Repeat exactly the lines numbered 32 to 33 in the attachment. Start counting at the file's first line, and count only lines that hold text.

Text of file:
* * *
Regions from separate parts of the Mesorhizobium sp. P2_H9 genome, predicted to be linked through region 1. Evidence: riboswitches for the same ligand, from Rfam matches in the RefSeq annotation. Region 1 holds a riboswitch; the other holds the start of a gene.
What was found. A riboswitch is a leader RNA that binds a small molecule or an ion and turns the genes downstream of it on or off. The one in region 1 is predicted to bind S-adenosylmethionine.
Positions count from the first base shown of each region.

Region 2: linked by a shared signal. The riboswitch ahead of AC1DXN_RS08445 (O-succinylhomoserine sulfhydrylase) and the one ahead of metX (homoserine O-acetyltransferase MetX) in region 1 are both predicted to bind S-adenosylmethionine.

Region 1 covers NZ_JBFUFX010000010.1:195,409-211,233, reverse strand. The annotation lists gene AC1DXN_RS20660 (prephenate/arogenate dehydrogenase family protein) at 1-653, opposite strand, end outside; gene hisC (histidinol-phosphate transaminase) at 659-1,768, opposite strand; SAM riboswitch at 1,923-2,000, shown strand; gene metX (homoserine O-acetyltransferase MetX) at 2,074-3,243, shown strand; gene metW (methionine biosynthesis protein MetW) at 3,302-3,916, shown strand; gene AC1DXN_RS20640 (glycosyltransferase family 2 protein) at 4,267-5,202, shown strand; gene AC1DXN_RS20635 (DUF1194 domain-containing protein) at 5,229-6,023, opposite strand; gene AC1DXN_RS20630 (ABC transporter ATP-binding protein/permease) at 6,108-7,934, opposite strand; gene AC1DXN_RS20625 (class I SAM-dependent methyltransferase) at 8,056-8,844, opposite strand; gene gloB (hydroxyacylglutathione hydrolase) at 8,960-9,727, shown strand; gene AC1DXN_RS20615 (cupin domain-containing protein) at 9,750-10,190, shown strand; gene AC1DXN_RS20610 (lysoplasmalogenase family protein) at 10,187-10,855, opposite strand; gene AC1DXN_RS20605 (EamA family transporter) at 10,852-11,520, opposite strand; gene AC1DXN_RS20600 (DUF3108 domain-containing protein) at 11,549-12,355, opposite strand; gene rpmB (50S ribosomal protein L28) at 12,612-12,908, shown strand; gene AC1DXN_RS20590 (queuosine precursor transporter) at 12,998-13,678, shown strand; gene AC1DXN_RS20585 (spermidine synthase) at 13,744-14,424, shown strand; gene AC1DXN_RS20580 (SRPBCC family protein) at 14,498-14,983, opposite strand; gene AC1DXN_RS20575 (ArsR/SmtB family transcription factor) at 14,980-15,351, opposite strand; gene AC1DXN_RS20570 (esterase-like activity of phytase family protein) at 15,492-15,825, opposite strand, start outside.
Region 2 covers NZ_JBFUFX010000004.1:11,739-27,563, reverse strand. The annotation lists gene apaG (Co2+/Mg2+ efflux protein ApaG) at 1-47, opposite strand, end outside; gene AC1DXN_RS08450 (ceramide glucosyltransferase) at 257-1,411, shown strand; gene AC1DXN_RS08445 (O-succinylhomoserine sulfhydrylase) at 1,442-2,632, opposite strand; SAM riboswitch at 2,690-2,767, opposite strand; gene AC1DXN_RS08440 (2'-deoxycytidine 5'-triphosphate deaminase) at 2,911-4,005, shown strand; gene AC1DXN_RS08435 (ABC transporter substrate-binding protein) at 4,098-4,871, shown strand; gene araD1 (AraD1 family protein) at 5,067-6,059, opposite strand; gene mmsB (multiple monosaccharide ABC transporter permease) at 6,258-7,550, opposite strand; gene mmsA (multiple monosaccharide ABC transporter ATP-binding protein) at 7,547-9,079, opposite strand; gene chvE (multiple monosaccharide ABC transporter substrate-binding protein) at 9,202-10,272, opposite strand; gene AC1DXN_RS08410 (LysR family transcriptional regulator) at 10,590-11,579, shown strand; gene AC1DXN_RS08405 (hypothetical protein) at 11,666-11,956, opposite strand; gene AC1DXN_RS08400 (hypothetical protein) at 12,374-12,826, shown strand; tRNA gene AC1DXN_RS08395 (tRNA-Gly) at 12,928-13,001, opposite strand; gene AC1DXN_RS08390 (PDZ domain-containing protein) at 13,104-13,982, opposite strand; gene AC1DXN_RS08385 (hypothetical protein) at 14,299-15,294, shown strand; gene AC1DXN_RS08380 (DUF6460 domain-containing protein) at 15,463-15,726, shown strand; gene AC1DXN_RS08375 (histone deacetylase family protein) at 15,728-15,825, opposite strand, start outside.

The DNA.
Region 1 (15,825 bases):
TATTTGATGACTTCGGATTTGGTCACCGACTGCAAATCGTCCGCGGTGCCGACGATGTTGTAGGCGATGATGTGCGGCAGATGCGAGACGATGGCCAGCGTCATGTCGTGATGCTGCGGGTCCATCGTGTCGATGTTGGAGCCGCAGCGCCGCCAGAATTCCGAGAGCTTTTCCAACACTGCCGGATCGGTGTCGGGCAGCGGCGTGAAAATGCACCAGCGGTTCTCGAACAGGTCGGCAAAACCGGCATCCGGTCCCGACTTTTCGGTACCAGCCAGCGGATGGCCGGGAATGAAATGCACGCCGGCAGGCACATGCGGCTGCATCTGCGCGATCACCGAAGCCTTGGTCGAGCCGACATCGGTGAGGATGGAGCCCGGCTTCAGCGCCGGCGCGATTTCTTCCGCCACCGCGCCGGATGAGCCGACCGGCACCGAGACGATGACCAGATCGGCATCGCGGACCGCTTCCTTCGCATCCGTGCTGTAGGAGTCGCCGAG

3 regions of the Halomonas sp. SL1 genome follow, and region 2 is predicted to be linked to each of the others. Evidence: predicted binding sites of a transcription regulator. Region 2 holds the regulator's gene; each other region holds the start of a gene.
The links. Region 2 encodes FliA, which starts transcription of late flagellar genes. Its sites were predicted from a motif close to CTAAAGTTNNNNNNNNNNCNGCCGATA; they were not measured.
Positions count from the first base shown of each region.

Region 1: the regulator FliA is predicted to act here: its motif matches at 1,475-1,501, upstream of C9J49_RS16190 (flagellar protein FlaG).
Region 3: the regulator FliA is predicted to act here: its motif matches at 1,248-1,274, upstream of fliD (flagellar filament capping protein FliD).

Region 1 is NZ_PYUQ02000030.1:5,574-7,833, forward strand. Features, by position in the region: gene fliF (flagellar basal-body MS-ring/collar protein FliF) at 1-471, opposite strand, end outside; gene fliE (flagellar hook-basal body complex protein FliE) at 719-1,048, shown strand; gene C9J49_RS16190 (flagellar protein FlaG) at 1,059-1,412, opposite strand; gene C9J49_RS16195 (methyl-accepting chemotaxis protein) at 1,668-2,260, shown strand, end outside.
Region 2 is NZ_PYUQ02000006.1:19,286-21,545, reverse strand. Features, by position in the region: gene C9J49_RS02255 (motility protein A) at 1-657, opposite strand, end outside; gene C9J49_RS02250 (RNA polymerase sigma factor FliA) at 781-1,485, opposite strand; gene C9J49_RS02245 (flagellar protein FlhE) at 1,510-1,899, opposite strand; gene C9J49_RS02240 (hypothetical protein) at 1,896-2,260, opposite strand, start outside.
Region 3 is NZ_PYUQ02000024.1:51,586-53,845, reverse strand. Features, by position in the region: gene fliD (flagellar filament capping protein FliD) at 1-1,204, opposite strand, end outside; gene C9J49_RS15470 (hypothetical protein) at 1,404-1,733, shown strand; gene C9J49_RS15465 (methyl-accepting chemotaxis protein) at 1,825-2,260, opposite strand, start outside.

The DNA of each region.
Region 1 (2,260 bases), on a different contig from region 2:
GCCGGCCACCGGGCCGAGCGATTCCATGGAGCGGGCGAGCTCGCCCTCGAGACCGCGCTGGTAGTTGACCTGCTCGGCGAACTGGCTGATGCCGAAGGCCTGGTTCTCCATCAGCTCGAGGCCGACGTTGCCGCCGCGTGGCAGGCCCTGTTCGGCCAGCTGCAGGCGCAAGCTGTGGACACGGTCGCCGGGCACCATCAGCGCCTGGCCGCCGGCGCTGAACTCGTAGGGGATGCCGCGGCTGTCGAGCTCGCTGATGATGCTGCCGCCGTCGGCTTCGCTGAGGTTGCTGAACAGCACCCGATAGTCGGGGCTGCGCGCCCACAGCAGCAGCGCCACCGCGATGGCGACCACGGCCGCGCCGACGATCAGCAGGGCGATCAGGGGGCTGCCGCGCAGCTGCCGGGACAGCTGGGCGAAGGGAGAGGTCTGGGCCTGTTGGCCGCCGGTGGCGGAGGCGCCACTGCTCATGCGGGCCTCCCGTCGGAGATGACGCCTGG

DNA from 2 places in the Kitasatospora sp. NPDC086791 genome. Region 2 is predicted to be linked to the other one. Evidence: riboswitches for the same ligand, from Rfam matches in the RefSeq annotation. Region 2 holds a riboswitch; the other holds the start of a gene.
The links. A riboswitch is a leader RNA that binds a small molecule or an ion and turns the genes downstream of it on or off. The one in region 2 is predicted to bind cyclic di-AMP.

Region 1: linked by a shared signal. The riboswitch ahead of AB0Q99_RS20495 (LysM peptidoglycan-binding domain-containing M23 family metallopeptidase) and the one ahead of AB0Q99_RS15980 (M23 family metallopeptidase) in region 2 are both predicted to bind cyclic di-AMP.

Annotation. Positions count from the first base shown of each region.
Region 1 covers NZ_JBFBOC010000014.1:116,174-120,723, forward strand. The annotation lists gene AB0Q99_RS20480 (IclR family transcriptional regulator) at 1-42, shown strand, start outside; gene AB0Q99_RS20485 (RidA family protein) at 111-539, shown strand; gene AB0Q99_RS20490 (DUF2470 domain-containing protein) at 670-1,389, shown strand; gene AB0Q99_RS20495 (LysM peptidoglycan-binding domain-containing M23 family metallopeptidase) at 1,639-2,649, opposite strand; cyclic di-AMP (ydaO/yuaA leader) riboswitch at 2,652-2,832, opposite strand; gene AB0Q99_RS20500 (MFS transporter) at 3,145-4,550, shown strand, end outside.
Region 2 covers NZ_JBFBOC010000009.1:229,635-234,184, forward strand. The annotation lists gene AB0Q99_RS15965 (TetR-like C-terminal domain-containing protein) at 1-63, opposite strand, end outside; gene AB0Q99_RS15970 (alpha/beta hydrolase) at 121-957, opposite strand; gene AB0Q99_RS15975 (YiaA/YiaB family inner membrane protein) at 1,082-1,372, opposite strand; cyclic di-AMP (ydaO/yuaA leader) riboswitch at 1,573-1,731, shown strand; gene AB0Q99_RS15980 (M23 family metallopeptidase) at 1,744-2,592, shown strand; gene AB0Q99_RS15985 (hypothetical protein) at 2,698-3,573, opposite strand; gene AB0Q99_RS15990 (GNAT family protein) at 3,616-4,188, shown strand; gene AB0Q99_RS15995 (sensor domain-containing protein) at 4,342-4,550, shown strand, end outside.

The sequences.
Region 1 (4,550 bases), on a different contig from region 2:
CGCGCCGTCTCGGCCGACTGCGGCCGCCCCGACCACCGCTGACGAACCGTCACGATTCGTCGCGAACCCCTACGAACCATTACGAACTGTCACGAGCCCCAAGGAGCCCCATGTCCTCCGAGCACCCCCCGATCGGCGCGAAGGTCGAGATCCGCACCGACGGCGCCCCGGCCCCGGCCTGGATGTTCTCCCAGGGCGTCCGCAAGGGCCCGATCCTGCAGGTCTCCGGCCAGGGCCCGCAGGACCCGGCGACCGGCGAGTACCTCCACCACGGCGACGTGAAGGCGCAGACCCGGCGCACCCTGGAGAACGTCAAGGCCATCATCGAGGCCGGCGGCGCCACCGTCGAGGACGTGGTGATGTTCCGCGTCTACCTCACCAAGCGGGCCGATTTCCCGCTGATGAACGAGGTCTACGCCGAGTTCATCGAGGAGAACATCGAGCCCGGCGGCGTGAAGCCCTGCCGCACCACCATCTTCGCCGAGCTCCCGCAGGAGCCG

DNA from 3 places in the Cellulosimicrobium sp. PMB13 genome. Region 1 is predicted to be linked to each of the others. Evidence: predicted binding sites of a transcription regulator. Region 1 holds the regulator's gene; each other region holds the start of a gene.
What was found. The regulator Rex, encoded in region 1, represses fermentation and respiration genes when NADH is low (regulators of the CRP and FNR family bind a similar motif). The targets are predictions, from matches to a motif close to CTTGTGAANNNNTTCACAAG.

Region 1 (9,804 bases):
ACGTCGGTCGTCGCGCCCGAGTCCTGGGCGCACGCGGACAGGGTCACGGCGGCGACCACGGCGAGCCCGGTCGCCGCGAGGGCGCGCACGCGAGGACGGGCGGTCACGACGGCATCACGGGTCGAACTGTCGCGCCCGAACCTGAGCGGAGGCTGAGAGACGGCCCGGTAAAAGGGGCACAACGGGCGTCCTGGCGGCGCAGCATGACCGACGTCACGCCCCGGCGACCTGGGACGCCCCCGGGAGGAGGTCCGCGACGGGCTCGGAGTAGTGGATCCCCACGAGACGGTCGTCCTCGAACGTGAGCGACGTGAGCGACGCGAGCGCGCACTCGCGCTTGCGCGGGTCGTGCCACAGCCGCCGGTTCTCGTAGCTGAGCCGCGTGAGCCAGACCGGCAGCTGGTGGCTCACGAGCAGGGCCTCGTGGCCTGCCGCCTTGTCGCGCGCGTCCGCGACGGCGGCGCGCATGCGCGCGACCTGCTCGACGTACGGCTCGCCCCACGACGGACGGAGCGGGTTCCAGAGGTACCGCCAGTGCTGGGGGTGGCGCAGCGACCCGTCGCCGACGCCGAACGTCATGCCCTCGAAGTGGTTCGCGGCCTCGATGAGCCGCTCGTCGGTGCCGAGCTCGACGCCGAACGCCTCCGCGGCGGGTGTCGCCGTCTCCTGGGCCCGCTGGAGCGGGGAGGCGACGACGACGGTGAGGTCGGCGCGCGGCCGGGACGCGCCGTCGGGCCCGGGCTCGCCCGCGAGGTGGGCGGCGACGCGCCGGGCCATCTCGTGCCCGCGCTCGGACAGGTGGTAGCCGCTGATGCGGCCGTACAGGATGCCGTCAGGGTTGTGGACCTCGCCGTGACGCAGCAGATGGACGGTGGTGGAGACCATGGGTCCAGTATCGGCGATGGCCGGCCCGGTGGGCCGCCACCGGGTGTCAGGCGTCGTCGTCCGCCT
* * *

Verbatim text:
Region 1 (9,804 bases):
ACGTCGGTCGTCGCGCCCGAGTCCTGGGCGCACGCGGACAGGGTCACGGCGGCGACCACGGCGAGCCCGGTCGCCGCGAGGGCGCGCACGCGAGGACGGGCGGTCACGACGGCATCACGGGTCGAACTGTCGCGCCCGAACCTGAGCGGAGGCTGAGAGACGGCCCGGTAAAAGGGGCACAACGGGCGTCCTGGCGGCGCAGCATGACCGACGTCACGCCCCGGCGACCTGGGACGCCCCCGGGAGGAGGTCCGCGACGGGCTCGGAGTAGTGGATCCCCACGAGACGGTCGTCCTCGAACGTGAGCGACGTGAGCGACGCGAGCGCGCACTCGCGCTTGCGCGGGTCGTGCCACAGCCGCCGGTTCTCGTAGCTGAGCCGCGTGAGCCAGACCGGCAGCTGGTGGCTCACGAGCAGGGCCTCGTGGCCTGCCGCCTTGTCGCGCGCGTCCGCGACGGCGGCGCGCATGCGCGCGACCTGCTCGACGTACGGCTCGCCCCACGACGGACGGAGCGGGTTCCAGAGGTACCGCCAGTGCTGGGGGTGGCGCAGCGACCCGTCGCCGACGCCGAACGTCATGCCCTCGAAGTGGTTCGCGGCCTCGATGAGCCGCTCGTCGGTGCCGAGCTCGACGCCGAACGCCTCCGCGGCGGGTGTCGCCGTCTCCTGGGCCCGCTGGAGCGGGGAGGCGACGACGACGGTGAGGTCGGCGCGCGGCCGGGACGCGCCGTCGGGCCCGGGCTCGCCCGCGAGGTGGGCGGCGACGCGCCGGGCCATCTCGTGCCCGCGCTCGGACAGGTGGTAGCCGCTGATGCGGCCGTACAGGATGCCGTCAGGGTTGTGGACCTCGCCGTGACGCAGCAGATGGACGGTGGTGGAGACCATGGGTCCAGTATCGGCGATGGCCGGCCCGGTGGGCCGCCACCGGGTGTCAGGCGTCGTCGTCCGCCT